On Feb. 15, the House of Representatives approved a bill to restore Medicaid coverage to approximately 4,000 disabled workers whose health care coverage was eliminated by Gov. Matt Blunt and Republican lawmakers in 2005. The bill partially revives the Ticket to Work program, which allowed disabled workers with modest incomes to continue to qualify for state-funded health care. After the program was eliminated, many affected workers had to chose between keeping their jobs and keeping their health care benefits.

SLPS and the State Take Over

I've just been informed that the State Board of Education has voted 5-2 to take over the St. Louis City School Board. I would estimate there are approximately 70 people on the side gallery here in the chamber. They came to Jefferson City to show their support for the elected School Board.
At http://www.pubdef.net/ there is a report that a lawsuit is expected.

Tuesday, February 13, 2007

Oak Hill Elementary

On Friday I visited another school in the 67th District. Oak Hill Elementary is located on Morgan Ford just south of Chippewa. Once again I was very impressed with the school. I think what caught my eye the most was the amount of diversity represented in the School. I was told that the school was the most ethnically diverse in the entire state. From what I could see the students worked well with one another and were ready to learn. The staff at the school has many challenges with so many students from so many different backgrounds but let me just say that when I saw these children learning together and forming friendships it helped reinforce why I love City Living.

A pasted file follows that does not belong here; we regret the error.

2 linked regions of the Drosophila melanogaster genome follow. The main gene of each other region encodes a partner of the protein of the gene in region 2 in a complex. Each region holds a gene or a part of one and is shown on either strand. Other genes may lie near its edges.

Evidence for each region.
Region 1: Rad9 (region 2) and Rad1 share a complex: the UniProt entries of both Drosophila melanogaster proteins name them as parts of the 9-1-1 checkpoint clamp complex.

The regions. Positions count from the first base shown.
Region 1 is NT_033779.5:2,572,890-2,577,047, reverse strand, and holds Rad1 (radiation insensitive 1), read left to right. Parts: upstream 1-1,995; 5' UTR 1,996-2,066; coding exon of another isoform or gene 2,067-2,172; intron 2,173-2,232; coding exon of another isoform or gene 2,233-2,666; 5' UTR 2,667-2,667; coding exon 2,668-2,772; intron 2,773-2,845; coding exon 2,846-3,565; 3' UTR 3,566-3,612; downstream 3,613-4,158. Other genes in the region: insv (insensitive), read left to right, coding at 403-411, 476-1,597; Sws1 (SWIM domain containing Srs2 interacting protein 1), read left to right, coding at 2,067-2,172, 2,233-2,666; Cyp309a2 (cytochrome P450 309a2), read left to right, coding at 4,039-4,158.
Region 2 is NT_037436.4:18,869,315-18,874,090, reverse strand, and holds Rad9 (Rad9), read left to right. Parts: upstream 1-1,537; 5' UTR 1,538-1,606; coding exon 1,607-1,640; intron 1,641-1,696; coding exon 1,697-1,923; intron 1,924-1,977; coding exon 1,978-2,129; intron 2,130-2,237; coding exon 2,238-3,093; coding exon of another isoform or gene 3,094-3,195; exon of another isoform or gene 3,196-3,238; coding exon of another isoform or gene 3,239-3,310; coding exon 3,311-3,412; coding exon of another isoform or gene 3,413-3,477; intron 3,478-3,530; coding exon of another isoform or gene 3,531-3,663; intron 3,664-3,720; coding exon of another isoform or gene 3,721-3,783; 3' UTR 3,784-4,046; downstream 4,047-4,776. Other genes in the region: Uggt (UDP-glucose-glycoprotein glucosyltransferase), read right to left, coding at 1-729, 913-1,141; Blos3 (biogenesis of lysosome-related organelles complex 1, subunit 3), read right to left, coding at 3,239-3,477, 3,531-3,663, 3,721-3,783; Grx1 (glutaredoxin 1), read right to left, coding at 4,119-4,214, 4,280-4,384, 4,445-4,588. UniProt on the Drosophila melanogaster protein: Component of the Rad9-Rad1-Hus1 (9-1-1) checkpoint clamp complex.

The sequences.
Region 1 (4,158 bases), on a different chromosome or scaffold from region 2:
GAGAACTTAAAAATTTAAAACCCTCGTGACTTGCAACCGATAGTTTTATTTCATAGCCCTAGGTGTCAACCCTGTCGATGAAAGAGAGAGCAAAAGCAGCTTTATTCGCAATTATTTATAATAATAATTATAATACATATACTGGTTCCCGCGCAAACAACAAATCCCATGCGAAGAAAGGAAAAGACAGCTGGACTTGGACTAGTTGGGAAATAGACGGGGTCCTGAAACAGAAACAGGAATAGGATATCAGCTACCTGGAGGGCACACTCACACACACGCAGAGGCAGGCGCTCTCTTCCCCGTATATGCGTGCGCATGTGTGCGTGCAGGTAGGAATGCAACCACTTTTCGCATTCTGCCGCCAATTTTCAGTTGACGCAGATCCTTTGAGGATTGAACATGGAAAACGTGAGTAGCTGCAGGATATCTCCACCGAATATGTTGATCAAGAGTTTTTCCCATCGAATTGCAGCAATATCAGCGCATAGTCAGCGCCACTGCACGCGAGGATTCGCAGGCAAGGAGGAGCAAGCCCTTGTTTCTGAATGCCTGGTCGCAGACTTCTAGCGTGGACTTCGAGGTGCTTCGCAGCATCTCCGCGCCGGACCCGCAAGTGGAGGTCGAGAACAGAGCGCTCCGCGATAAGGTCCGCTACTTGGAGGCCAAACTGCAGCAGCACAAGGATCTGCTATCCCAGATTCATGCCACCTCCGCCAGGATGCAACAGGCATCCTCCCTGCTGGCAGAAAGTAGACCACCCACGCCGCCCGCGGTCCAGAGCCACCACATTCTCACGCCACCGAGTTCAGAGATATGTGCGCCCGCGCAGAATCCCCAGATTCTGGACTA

The seventh grade class asked some great questions about my job in Jefferson City and I hope they are able to make it to the Capital this year for a visit.

Residency for St. Louis Firefighters

Today in the local Government Committee we heard Rep. St Onge's bill regarding the residency requirement for St. Louis Firefighters and related agencies. The proponents of the bill focused most of there testimony on the struggling school district and how they are not able to provide their children with a quality education and therefore must leave the city limits.

I understand the argument but I don't agree with it. City employees have a residency requirement. It is a condition of employment under the City Charter. Until the Citizens of St. Louis vote to change the charter requiring residency, I support the measure.

When I asked how many times the firefighters had taken their concerns to neighborhood groups to build support for their issue I was told "never". When I suggested that this should be resolved on a local level and not at the state level (by people who sometimes live over 5 hours from St. Louis) I was told that firefighters with children can no longer wait. For more on the Bill go to the following link: http://www.house.mo.gov/bills071/bills/hb325.htm

Mandatory Seat Belt Bill